Why do we sleep?


“It is a common experience that a problem difficult at night is resolved in the morning after the committee of sleep has worked on it,” said John Steinbeck. It seems an obvious lesson, and one that is ingrained into our language.

Sleep on it, we urge the indecisive – and yet, most of us would be hard-pressed to know why entering a state of unconsciousness helps so much with our waking lives.
There are several schools of thought when it comes to the purpose of sleep. The repair and restoration theory posits that sleep is vital for revitalising both physiological and mental functions, and removing waste toxins from the brain. Whereas the evolutionary theory – also known as the adaptive theory – suggests that sleep evolved as a means of conserving energy during the most potentially hazardous hours. Another is the synaptic homeostasis hypothesis, which states that sleep is necessary for the brain to wind down, consolidate memories and prepare for the next day. Indeed, the most recent research unveiled at the University of Freiburg in August seems to support this model. For the first time, scientists were able to show that sleep resets the build-up of connectivity that takes place during waking hours in the human brain. In essence, our minds need a regular reboot in order for our brains to remember and learn.
Arianna Huffington, the co-founder and former editor-in-chief of The Huffington Post, is currently spearheading The Sleep Revolution through her bestselling books, US college tour and social media campaign. In August, the media mogul left her eponymous news website to focus on her corporate wellness service, Thrive, which will launch officially on 30th November. Upon her departure, Huffington told staff that she had “become more and more passionate – okay, obsessed – with burnout and stress and how we can reduce their impact on our lives”.
In her latest book, The Sleep Revolution: Transforming Your Life, One Night at a Time, Huffington writes: “Death from overwork has its own word in Japanese (karoshi), in Chinese (guolaosi), and in Korean (gwarosa). No such word exists in English, but the casualties are all around us.  Sleep deprivation has become an epidemic.”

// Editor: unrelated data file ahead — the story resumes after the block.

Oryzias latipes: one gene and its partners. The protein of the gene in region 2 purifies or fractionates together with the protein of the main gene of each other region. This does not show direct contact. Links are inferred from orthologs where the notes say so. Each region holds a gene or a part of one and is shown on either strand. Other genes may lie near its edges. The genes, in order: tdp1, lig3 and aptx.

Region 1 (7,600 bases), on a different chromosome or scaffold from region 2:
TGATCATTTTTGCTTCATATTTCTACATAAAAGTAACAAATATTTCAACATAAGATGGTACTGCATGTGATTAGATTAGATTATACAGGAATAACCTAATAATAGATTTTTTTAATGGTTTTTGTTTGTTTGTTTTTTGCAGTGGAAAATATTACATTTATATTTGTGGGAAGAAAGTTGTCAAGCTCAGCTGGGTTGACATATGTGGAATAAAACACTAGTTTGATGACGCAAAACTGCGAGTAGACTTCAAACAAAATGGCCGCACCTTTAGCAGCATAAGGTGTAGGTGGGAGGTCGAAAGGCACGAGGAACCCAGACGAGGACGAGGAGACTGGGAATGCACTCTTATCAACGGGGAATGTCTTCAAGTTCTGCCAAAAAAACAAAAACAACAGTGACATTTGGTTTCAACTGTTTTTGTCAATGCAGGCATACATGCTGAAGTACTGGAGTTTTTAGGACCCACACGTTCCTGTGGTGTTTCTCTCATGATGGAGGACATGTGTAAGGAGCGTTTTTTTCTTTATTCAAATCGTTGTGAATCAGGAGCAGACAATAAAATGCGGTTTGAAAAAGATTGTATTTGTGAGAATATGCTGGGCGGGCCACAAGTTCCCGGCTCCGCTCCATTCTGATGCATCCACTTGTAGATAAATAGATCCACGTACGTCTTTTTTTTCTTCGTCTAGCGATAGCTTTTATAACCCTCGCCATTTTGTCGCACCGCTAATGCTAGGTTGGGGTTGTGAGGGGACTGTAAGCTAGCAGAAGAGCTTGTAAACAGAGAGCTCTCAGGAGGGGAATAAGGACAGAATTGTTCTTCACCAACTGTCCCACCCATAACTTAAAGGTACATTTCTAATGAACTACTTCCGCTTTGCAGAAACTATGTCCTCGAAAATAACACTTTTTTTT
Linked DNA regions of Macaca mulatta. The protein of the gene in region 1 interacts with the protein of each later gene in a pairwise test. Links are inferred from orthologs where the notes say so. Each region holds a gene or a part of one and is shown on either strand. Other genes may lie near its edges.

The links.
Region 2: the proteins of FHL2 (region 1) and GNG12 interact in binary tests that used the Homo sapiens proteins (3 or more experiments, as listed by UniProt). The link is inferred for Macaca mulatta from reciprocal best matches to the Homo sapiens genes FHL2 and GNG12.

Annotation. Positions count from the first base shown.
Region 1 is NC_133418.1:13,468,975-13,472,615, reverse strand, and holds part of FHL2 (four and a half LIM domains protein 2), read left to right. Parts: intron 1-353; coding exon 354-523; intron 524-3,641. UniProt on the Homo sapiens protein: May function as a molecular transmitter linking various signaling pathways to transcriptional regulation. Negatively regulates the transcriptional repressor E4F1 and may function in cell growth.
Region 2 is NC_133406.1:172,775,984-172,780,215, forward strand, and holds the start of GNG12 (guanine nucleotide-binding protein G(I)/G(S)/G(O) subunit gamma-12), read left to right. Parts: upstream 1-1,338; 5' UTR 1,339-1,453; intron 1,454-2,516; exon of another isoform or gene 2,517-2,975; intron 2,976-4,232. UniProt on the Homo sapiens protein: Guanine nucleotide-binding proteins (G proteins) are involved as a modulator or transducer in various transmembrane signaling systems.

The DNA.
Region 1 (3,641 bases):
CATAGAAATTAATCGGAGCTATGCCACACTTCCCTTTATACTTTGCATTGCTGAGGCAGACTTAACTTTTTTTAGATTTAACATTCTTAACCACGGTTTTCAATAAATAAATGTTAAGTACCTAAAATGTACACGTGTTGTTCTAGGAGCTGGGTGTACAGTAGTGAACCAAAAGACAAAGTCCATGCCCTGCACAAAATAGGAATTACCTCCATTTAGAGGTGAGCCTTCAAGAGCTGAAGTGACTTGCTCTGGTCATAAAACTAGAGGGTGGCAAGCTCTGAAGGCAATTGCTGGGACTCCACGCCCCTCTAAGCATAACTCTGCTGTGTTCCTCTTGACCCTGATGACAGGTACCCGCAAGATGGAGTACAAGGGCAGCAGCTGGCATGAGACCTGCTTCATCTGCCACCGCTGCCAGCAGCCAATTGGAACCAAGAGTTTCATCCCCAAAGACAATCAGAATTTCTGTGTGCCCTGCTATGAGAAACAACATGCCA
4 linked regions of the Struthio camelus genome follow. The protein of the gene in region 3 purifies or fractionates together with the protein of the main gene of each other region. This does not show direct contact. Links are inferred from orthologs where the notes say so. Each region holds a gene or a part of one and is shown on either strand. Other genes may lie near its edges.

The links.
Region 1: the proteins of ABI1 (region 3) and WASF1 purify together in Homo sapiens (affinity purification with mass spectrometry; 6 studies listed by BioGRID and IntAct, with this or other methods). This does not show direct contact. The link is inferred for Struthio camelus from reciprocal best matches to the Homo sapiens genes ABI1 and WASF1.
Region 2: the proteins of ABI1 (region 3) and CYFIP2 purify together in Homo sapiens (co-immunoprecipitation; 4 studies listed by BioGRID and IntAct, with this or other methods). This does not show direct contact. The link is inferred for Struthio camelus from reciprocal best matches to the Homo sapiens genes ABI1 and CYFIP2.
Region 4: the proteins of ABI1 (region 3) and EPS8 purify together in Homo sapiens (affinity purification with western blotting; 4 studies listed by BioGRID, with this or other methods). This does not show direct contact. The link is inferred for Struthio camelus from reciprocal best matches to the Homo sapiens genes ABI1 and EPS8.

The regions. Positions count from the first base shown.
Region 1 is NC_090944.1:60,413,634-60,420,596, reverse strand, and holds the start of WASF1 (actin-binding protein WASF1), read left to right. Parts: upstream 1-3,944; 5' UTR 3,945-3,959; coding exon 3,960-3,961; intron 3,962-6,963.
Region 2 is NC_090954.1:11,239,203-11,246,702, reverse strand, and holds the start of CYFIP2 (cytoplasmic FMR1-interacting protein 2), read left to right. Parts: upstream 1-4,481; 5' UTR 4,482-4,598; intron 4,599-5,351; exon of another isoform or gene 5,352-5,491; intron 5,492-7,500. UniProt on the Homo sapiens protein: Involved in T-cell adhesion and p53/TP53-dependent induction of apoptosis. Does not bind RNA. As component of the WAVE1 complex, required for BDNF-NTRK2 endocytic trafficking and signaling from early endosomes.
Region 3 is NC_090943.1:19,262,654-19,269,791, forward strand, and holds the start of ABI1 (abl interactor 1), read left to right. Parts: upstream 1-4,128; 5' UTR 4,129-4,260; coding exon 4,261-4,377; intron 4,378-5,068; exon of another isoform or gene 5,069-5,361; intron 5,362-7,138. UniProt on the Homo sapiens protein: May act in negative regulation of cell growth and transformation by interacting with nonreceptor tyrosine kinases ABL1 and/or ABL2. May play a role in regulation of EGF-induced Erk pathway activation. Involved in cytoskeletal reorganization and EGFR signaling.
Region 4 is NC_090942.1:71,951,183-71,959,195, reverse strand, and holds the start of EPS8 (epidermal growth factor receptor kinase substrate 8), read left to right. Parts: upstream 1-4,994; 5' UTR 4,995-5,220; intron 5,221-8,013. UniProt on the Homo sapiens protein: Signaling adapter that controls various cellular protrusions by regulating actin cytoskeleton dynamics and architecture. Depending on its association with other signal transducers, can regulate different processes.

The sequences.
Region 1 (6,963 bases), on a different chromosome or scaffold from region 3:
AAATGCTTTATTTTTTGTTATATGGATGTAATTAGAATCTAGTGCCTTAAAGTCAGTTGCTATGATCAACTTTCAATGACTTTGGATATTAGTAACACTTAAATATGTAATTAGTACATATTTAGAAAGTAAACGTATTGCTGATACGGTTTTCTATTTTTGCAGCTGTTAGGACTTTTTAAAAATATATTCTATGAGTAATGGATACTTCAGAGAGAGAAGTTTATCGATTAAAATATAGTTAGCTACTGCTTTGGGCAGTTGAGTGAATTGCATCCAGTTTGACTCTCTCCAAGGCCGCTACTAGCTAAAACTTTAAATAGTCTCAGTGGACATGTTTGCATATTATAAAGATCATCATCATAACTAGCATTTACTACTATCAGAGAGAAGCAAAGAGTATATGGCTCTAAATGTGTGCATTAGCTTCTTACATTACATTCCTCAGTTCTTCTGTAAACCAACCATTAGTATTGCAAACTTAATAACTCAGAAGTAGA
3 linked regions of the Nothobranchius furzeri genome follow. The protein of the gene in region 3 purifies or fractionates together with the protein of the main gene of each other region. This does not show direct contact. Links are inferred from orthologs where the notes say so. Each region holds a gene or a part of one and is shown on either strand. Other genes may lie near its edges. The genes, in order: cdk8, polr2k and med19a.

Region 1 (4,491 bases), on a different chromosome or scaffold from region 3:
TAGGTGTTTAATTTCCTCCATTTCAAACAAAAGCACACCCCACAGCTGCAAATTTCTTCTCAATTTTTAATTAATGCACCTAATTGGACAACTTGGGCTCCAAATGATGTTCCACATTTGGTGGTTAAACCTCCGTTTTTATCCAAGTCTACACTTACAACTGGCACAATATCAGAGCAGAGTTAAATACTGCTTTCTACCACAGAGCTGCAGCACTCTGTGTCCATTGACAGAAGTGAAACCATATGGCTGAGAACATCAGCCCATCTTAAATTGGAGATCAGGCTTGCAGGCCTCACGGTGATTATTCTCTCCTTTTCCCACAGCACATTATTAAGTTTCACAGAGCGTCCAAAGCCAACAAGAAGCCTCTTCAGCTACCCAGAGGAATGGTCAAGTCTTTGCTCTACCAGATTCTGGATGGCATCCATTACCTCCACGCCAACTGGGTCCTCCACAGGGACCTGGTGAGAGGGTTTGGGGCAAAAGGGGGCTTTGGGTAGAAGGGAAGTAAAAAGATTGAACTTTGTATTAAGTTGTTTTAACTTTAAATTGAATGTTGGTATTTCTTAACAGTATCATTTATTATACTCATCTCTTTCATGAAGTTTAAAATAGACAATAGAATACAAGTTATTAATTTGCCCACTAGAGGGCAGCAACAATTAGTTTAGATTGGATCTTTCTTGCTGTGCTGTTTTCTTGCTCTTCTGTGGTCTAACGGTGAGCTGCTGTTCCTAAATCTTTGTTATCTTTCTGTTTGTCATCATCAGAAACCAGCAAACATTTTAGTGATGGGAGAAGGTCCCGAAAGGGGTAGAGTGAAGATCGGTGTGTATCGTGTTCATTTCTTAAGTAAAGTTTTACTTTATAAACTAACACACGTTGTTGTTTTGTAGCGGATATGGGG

When Huffington gave her now-viral TED Talk on sleep, she discussed how sleep deprivation one-upmanship has flourished in our modern business world. “For men, sleep deprivation has become a virility symbol,” she noted. Not only is this damaging to personal health, but it’s a dangerous situation for the world’s leading companies and institutions to be in.
So how to tackle this global sleep crisis? Perhaps it should come as little surprise, but there’s an app for that. More specifically, Rythm, a San Francisco-based neurotechnology company has debuted the world’s first active wearable to improve sleep quality. Designed to be worn while sleeping, Dreem is a headband that uses sound synchronised to your sleep cycles to improve the quality of your shut-eye.
To understand how this works, it’s important to realise that sleep is an active state. A single night’s sleep consists of multiple sleep cycles, with each cycle following a well-orchestrated sequence. Light sleep, then deep sleep, leading to REM (rapid eye movement), which is when most dreams occur.
"For men, sleep deprivation has become a virility symbol"
Using bone conduction technology that transmits sound without earplugs, the audio stimulation supplied by Dreem has been proven to help the brain stay in deep sleep. Characterised by slow oscillations, deep sleep is crucial for brain energy restoration, memory consolidation, hormone balance, and delaying degeneration.
If you’re wondering how noise – not usually associated with a good night’s sleep – can aid in prolonging deep sleep, it might help to picture a swing. In the context of brain activity patterns, the slow oscillations observed during deep sleep are like a swing on a windy day. The audio stimulation acts as the repeated pushes to help the swing oscillate. While random sounds during the night are a disturbance, this type of audio stimulation activates neurons mainly in the temporal lobes. This in turn modifies their excitability and increases the chances of a slow wave propagating through the brain.
Users can view their sleep brainwaves via the accompanying iOS app, and more importantly, track sleep history over time. In addition, Dreem also boasts “the world’s best alarm clock”. Even better than your mother’s Teasmade, Dreem allows users to choose their desired waking time, and then wakes them at their optimal sleep stage closest to that time. That way, users bypass the grogginess that comes from being jarred awake during an unsuitable stage of the sleep cycle.
Speaking about the technology, Rythm CEO and co-founder Hugo Mercier explains: “The future belongs to those who can apply and learn from the human brain. It is one of the most intricate systems on the planet and yet we are only beginning to understand how it functions on a deeper level – but as we learn more, we’ll unlock new possibilities and products that can help us tackle some of the biggest problems we have today.”

And we all know one of the best ways of tackling a problem: Go to sleep


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